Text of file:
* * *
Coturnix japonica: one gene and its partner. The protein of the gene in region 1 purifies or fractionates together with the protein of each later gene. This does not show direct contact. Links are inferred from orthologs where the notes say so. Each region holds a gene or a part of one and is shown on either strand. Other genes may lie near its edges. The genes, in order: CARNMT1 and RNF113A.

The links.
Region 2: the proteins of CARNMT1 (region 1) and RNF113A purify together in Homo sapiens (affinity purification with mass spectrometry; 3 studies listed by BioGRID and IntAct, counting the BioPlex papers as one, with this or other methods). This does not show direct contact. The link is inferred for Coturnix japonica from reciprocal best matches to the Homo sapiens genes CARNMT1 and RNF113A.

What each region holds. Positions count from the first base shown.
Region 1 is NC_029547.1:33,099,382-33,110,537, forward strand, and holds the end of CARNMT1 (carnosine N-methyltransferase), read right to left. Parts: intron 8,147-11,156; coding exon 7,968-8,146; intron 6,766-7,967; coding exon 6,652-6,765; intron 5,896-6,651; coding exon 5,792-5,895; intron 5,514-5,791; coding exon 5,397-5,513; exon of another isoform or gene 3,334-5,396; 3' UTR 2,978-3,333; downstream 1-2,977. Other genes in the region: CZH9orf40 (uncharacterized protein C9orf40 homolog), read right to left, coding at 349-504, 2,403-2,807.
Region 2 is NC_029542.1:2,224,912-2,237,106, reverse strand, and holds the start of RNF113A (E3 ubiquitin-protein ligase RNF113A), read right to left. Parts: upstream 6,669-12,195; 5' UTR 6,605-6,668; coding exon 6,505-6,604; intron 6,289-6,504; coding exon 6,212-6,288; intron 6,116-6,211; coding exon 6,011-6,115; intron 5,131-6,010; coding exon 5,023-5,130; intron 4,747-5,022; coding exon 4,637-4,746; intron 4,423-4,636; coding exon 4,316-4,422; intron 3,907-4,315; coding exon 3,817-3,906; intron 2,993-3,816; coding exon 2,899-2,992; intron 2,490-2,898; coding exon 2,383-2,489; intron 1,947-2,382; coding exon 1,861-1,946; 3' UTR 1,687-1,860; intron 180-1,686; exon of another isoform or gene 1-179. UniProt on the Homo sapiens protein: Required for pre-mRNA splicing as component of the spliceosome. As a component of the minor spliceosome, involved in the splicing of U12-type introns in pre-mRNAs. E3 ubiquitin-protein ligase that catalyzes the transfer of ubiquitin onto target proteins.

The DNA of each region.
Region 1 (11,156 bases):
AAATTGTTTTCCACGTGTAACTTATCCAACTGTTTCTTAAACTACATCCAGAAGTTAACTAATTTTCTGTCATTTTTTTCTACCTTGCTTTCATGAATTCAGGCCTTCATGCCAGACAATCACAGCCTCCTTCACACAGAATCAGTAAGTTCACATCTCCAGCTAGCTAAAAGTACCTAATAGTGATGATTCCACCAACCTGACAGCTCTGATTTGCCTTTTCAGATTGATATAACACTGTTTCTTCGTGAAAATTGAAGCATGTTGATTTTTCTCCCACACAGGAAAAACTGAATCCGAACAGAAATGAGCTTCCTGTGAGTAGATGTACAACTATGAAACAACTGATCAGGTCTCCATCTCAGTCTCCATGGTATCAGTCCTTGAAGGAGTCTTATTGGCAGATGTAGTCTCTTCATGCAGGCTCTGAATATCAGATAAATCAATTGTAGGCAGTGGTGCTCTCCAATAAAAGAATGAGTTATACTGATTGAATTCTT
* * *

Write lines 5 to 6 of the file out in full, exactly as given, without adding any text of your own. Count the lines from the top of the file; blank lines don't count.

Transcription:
Region 1 is NC_029547.1:33,099,382-33,110,537, forward strand, and holds the end of CARNMT1 (carnosine N-methyltransferase), read right to left. Parts: intron 8,147-11,156; coding exon 7,968-8,146; intron 6,766-7,967; coding exon 6,652-6,765; intron 5,896-6,651; coding exon 5,792-5,895; intron 5,514-5,791; coding exon 5,397-5,513; exon of another isoform or gene 3,334-5,396; 3' UTR 2,978-3,333; downstream 1-2,977. Other genes in the region: CZH9orf40 (uncharacterized protein C9orf40 homolog), read right to left, coding at 349-504, 2,403-2,807.
Region 2 is NC_029542.1:2,224,912-2,237,106, reverse strand, and holds the start of RNF113A (E3 ubiquitin-protein ligase RNF113A), read right to left. Parts: upstream 6,669-12,195; 5' UTR 6,605-6,668; coding exon 6,505-6,604; intron 6,289-6,504; coding exon 6,212-6,288; intron 6,116-6,211; coding exon 6,011-6,115; intron 5,131-6,010; coding exon 5,023-5,130; intron 4,747-5,022; coding exon 4,637-4,746; intron 4,423-4,636; coding exon 4,316-4,422; intron 3,907-4,315; coding exon 3,817-3,906; intron 2,993-3,816; coding exon 2,899-2,992; intron 2,490-2,898; coding exon 2,383-2,489; intron 1,947-2,382; coding exon 1,861-1,946; 3' UTR 1,687-1,860; intron 180-1,686; exon of another isoform or gene 1-179. UniProt on the Homo sapiens protein: Required for pre-mRNA splicing as component of the spliceosome. As a component of the minor spliceosome, involved in the splicing of U12-type introns in pre-mRNAs. E3 ubiquitin-protein ligase that catalyzes the transfer of ubiquitin onto target proteins.